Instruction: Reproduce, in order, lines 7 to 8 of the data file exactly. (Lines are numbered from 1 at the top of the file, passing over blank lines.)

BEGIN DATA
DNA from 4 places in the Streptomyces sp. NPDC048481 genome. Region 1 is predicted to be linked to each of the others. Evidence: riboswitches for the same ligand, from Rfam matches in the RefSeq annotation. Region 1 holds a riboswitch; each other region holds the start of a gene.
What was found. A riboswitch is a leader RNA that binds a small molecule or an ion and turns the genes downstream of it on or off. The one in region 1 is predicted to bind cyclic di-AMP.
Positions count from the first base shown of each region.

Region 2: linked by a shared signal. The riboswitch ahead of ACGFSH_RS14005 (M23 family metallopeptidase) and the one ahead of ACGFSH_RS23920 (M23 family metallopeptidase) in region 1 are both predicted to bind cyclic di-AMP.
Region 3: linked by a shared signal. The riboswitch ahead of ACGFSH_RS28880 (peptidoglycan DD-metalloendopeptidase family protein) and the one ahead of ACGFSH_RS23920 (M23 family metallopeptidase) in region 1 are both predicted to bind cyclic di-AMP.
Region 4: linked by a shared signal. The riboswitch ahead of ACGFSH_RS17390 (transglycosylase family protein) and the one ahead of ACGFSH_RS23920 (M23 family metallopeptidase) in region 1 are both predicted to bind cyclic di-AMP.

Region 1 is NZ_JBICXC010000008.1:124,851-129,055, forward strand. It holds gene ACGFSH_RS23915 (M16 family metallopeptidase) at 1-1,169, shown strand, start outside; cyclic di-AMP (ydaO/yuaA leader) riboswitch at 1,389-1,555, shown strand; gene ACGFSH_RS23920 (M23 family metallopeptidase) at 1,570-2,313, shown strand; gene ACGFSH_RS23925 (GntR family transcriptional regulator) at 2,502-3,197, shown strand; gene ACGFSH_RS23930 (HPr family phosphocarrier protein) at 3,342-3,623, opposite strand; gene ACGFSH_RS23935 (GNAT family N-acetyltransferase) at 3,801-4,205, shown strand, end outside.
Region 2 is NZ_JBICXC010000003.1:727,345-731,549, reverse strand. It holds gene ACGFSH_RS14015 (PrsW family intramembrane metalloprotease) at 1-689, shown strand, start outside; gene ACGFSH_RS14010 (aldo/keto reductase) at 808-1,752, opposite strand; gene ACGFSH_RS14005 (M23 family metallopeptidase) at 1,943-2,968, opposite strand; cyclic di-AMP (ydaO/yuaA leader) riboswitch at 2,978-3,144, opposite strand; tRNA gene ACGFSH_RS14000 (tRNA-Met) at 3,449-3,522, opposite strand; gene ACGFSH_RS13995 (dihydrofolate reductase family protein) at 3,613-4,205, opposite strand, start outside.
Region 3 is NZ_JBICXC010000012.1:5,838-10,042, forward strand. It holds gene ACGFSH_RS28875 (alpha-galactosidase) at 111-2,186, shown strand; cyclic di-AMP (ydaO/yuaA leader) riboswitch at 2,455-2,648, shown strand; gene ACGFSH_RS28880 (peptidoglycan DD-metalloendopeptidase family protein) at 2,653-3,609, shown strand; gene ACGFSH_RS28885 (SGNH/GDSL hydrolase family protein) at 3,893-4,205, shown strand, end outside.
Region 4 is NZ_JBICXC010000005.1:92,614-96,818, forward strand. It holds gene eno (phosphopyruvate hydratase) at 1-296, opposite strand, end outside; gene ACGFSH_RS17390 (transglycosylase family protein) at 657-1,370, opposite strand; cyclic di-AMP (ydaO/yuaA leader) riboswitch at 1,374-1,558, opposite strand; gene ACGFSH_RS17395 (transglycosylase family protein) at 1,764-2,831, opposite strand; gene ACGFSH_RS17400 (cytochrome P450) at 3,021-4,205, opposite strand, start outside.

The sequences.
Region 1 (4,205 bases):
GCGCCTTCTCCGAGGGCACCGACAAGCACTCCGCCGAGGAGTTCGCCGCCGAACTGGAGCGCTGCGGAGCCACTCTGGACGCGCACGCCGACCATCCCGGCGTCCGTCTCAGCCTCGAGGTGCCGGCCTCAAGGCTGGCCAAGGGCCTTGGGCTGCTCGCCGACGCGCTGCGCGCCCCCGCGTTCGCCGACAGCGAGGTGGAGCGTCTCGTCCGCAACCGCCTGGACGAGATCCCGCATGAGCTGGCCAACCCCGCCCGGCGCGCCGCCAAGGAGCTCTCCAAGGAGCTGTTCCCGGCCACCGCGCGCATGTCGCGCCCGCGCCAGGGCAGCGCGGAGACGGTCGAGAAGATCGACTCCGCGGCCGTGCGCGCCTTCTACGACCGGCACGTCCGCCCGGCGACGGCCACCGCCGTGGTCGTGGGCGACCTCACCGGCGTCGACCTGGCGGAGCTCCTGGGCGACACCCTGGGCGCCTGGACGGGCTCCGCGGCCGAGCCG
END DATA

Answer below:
Region 1 is NZ_JBICXC010000008.1:124,851-129,055, forward strand. It holds gene ACGFSH_RS23915 (M16 family metallopeptidase) at 1-1,169, shown strand, start outside; cyclic di-AMP (ydaO/yuaA leader) riboswitch at 1,389-1,555, shown strand; gene ACGFSH_RS23920 (M23 family metallopeptidase) at 1,570-2,313, shown strand; gene ACGFSH_RS23925 (GntR family transcriptional regulator) at 2,502-3,197, shown strand; gene ACGFSH_RS23930 (HPr family phosphocarrier protein) at 3,342-3,623, opposite strand; gene ACGFSH_RS23935 (GNAT family N-acetyltransferase) at 3,801-4,205, shown strand, end outside.
Region 2 is NZ_JBICXC010000003.1:727,345-731,549, reverse strand. It holds gene ACGFSH_RS14015 (PrsW family intramembrane metalloprotease) at 1-689, shown strand, start outside; gene ACGFSH_RS14010 (aldo/keto reductase) at 808-1,752, opposite strand; gene ACGFSH_RS14005 (M23 family metallopeptidase) at 1,943-2,968, opposite strand; cyclic di-AMP (ydaO/yuaA leader) riboswitch at 2,978-3,144, opposite strand; tRNA gene ACGFSH_RS14000 (tRNA-Met) at 3,449-3,522, opposite strand; gene ACGFSH_RS13995 (dihydrofolate reductase family protein) at 3,613-4,205, opposite strand, start outside.